comes a corresponding perception of their Creator.
Yet these people are little to be blamed,
for perhaps they go astray
while seeking God and desiring to find him.

For while they live among his works, they keep searching,
and they trust in what they see, because the things that are seen are beautiful.
Yet again, not even they are to be excused;
for if they had the power to know so much
that they could investigate the world,
how did they fail to find sooner the Lord of these things?

New Revised Standard Version, copyright 1989, by the National Council of the Churches of Christ in the United States of America. Used by permission. All rights reserved. USCCB approved.

 


Ignatian Reflection

Grateful to God for all that we have

The translation of today’s first reading that we hear at Mass begins “all men were by nature foolish”; perhaps more timeless words have not been written.  It continues, “who were in ignorance of God”. We are surrounded by beauty, opportunity and reasons for gratitude. And yet, we make gods of other things. The ancients revered powerful aspects of nature as gods.  Today there are many among us who raise other things into a faux religion.  

Carl Jung reflected that we Christians have trouble finding God because we do not look low enough.  This means that we can appreciate the works of God in the grand tapestry of nature, but perhaps even better we can find God, and the good in life, in the appreciation of small and everyday things.  In the modern world of amazing plenty, we seem surrounded by angry voices claiming what they have is not enough, and especially that someone else unfairly has more. How much better to be grateful for what we have and value all we have been given, and the opportunities to make the most of our short time here.

Fred O’Connor is an alumnus of Loyola Academy and College of the Holy Cross and is a member of the JFAN Advisory Board in Chicago.  He works as a financial advisor living in Evanston, IL.

 


Prayer

Good and gracious God, we praise you and we thank you for all of your creation that points us toward you. May we always recognize that all that we have is a gift from you, so that we may in turn use it for your greater glory.  We ask this through Christ, our Lord. Amen.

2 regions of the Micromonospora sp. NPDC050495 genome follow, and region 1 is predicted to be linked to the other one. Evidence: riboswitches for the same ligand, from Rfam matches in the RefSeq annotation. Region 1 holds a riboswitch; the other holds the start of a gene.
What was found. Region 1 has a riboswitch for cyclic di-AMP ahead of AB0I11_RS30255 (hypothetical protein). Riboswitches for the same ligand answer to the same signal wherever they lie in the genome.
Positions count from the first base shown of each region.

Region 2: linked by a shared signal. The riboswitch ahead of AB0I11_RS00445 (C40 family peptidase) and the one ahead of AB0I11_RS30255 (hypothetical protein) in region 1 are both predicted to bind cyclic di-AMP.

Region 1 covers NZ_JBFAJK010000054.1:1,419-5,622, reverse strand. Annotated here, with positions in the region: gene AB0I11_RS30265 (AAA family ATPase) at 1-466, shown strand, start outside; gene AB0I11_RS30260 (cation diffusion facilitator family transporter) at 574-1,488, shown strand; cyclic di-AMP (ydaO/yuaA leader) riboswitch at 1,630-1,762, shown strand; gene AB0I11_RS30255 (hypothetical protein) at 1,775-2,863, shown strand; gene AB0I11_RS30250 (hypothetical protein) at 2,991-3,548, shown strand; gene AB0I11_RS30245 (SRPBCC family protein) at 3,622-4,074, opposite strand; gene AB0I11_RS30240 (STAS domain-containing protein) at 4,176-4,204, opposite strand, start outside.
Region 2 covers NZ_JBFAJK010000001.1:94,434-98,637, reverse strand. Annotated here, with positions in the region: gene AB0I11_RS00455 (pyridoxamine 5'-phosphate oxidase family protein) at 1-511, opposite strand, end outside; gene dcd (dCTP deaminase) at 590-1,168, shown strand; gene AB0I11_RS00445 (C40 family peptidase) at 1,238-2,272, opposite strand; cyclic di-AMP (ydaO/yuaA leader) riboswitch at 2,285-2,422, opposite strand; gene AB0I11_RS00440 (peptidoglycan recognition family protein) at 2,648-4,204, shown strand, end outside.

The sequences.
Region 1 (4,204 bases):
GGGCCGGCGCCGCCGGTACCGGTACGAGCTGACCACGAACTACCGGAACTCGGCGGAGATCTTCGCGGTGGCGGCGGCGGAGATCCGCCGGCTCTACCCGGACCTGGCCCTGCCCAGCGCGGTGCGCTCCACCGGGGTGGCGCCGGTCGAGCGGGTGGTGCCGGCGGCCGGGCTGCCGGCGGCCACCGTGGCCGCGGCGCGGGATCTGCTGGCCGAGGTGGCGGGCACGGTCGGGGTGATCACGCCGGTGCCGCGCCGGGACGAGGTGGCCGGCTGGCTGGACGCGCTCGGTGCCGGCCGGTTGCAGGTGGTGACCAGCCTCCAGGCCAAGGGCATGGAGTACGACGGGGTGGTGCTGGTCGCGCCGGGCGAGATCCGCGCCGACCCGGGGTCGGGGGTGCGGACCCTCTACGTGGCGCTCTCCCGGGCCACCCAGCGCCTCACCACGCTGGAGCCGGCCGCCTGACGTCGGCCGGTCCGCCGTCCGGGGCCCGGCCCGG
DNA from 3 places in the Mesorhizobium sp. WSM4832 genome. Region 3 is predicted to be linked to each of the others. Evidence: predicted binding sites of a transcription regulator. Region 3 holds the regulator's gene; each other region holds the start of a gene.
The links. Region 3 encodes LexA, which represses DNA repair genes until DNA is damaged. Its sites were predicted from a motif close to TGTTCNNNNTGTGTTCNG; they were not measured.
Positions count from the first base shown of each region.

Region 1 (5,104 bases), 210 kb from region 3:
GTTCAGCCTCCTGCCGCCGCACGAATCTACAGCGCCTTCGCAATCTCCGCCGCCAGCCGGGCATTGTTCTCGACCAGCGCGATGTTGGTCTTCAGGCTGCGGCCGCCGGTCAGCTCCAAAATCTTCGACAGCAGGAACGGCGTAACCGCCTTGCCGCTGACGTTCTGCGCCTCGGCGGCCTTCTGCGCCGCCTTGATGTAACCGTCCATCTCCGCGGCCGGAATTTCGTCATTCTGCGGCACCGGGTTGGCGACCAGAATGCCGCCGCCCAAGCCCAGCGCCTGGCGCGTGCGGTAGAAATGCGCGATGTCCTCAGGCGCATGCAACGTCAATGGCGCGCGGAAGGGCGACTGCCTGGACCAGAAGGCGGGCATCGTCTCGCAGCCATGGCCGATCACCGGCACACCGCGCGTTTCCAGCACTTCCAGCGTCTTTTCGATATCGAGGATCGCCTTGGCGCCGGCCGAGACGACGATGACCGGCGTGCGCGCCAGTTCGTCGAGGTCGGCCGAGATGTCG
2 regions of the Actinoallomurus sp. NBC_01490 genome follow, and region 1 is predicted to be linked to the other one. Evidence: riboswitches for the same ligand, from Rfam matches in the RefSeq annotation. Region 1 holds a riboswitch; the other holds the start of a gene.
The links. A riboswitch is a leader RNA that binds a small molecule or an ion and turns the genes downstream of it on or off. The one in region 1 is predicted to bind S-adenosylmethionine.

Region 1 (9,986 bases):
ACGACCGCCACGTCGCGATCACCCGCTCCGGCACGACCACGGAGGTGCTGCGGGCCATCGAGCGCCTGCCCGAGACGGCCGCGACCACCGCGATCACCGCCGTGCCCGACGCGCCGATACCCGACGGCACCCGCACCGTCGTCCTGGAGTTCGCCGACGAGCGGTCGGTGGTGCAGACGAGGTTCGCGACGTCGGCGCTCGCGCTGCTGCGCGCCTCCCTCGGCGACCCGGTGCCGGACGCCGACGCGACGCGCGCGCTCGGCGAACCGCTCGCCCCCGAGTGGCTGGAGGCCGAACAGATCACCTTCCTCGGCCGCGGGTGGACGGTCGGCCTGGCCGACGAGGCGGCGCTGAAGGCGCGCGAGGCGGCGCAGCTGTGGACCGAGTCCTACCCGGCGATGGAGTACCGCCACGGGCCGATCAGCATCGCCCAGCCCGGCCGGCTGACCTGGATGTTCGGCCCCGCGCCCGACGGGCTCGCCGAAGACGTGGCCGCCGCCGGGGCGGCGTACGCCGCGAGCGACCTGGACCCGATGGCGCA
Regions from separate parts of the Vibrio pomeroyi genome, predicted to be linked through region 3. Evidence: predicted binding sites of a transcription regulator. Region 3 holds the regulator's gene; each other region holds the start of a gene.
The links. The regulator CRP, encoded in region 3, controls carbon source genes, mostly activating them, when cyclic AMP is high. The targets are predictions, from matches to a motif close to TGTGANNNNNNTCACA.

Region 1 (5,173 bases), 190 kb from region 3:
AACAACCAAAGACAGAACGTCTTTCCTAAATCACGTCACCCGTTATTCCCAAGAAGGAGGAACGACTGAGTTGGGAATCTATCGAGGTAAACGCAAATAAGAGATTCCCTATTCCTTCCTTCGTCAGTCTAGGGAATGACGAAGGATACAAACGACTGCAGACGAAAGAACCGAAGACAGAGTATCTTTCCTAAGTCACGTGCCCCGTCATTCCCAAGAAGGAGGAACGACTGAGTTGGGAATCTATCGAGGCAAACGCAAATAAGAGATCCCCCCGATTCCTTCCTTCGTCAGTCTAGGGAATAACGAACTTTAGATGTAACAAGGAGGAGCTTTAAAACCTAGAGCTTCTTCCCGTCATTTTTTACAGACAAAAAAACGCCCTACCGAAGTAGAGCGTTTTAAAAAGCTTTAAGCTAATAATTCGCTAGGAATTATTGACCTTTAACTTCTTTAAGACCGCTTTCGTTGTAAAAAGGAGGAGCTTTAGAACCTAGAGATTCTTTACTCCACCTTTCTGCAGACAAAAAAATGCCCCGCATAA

—The Jesuit Prayer team

 

DAILY EXAMEN

The Daily Examen is a prayer technique developed by St. Ignatius to help us reflect on the events of the day to discern God’s presence and direction. When Ignatius founded the Society of Jesus, he required the Jesuits to practice the Examen twice daily—at noon and at the end of the day. It’s a habit that Jesuits, and many other Christians, practice to this day.

The Examen structure presented below is adapted from a technique described by Ignatius Loyola in his Spiritual Exercises. Click here for more information from our partners in ministry at Loyola Press.

Daily Examen

1. Become aware of God’s presence

God, I believe that at this moment I am in your presence and you are loving me.

2. Review the day with gratitude

God, you know my needs better than I know them. Give me your light and your help to see how you have been with me, both yesterday and today.

3. Pay attention to your emotions

God, help me to be grateful for the moments when people have affirmed me and challenged me. Help me to see how I have responded, and whether I have been kind to others and open to growth.

4. Choose one feature of the day and pray from it

God, forgive me for when I have not done my best or have failed to treat others well. Encourage me, guide me, and continue to bless me.

5. Look toward tomorrow

As I look to the remainder of this day, make me aware that you are with me. Show me how to be the person you want me to be.

THE POPE'S PRAYERS

Pray with the Pope

The Holy Father’s Monthly Prayer Intentions Brought to you by Apostleship of Prayer the first Friday of each month. [[

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24252627282930
       
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891011121314
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    123
25262728   
       
  12345
6789101112
       
   1234
262728